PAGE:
Doing Well, By Doing Good: Sustainability Advisory & Education, An Interview with Gerry Susman 2/3
From dean to donor, an interview with Gerry Susman, foundational leader of sustainability at the Smeal College of Business
In celebration o Earth Day, on April 21st, 2021, our leading research intern Faith Gongaware recently had the opportunity to interview Gerry Susman, a founding member of the Sustainability Advisory Board and Council at the Smeal College of Business. In our three-piece interview, we hope our stakeholders discover the paramount origin of sustainability in research, business development, and critical integration into business education.
We see a lot of corporations starting to take action on sustainability but as we can see from the amount of research being done in the field, there is still a lot to be learned. What role do you feel research in particular plays in developing sustainable business beyond having purely academic implications?
Well, research can have a very broad perspective and there are multiple ways of thinking about it. There's what you call pure academic research and we do a lot of that throughout the university. There was a $400,000 grant program funded by the Institutes for Energy and the Environment and I saw all kinds of projects applying for those grants, some of them, you would consider theoretical and somewhat esoteric. But others were what are called action research projects which are community-based; they are actionable field experiments. In some cases, the research questions are co-developed with people in the field, who are going to be affected by the problem and/or the solution. That's my view of research, it should be very broad and include action. And then also recruiting students to work in those projects so you learn by doing, and posing a question, and then trying to solve it.
As you were the main proponent behind creating a sustainability advisory board at Smeal, how do you envision engagement between academics and business leaders functioning so as to maximize potential impact?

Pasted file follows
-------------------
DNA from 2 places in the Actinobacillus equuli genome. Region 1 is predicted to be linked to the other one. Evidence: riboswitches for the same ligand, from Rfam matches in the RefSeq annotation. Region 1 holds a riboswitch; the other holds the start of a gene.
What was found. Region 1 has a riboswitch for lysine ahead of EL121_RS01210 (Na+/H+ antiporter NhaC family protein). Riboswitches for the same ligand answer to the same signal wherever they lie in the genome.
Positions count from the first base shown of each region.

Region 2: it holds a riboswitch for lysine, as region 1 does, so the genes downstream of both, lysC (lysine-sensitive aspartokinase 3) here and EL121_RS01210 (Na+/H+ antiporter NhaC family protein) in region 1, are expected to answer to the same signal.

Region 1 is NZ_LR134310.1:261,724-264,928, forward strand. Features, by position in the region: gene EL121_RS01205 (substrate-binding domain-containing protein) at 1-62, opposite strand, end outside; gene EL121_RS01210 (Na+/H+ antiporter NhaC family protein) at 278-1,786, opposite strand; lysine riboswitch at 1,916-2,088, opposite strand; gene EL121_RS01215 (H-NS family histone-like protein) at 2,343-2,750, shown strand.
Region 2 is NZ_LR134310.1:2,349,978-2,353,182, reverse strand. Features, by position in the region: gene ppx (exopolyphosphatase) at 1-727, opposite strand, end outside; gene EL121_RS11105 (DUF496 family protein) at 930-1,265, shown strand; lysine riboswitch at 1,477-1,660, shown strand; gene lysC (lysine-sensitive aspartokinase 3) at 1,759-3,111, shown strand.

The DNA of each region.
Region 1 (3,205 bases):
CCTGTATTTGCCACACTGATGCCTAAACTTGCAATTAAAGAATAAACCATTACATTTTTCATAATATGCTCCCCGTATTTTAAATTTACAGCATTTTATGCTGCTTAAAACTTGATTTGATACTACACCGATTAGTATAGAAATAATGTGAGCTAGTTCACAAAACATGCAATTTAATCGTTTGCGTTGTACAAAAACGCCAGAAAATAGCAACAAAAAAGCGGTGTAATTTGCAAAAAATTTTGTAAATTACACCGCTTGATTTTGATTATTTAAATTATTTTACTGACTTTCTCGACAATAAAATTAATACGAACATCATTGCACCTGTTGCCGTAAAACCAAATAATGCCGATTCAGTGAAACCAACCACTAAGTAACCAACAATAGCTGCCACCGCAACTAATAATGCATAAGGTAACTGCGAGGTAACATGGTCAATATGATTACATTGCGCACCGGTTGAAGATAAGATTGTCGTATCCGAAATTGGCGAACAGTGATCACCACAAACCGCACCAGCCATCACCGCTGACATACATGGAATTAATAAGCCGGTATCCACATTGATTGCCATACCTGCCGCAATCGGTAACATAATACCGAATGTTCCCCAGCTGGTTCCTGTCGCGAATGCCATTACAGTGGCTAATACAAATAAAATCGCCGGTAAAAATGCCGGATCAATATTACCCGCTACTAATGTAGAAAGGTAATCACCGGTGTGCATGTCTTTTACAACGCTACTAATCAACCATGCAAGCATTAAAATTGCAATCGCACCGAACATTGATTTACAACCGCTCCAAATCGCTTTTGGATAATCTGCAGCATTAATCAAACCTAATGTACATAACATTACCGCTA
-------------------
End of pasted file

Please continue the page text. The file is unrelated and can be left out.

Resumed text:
Shortly after our lunches in 2008 I got a number of faculty together to see what we could do about developing something more formal. I thought our initiative needed the legitimacy and depth of experience that would come from a sustainability advisory board of companies that were leaders in their field and in sustainability. We needed not only the credibility of a board, but we also had a lot to learn from these people. So I went to the Dow Jones sustainability index and I found companies, the original list included PepsiCo, Alcoa, Eastman Kodak, and Dupont, and I made cold calls. I had read every one of their annual sustainability reports before I called because I wanted to be knowledgeable about what they were doing so that they knew we were serious. I got pretty close to about 90% of the companies saying yes. I got 12 companies and we held our first meeting in November of 2009. And I remember asking them, “What have you been reading, what has influenced you the most in this area?” I actually have a lot of these books right here: The Triple Bottom Line by Andrew Savitz; Hot, Flat, and Crowded by Thomas Friedman, Walking the Talk by Carolyn Taylor, and the Necessary Revolution by Peter Senge. I read everything I could get my hands on because I had a steep learning curve, particularly among people that've been devoting their lives to the area. That board exists to this day, the composition has changed, but that's how it began.
To learn about the current advisory board, visit the Center for the Business of Sustainability's Website.
You were also a key part of initiatives to increase hands-on sustainability learning in the curriculum, including creating the sustainability case competition. Why do you feel that it is important for students to be engaged with sustainability and that this kind of active learning is so important for that engagement?
It’s one thing to passively take in information, but by posing a research question, you get the active participation of a student proposing solutions or what data to collect; you start to focus on what's relevant and what to bring in. I think that form of learning is much better than trying to memorize because you're formulating hypotheses, you're trying to figure out what to do next. That kind of active engagement sticks with you. I started the MBA case competition in 2012 because the MBA Net Impact chapter came to me and said they wanted to go to sustainability-focused case competitions. They knew about other business schools in part because of their case competitions. I thought, “We really just started and nobody knows too much about us yet, I can't think of a faster way to get greater recognition among MBA students around the country than to have an annual case competition on sustainability.” Which we did. We featured original cases written by our faculty. We did one on Verizon, another one on SKF, on IBM, on Pepsi. So it was the fastest way to get us on the map in sustainability and secondly, it was another way to engage our board.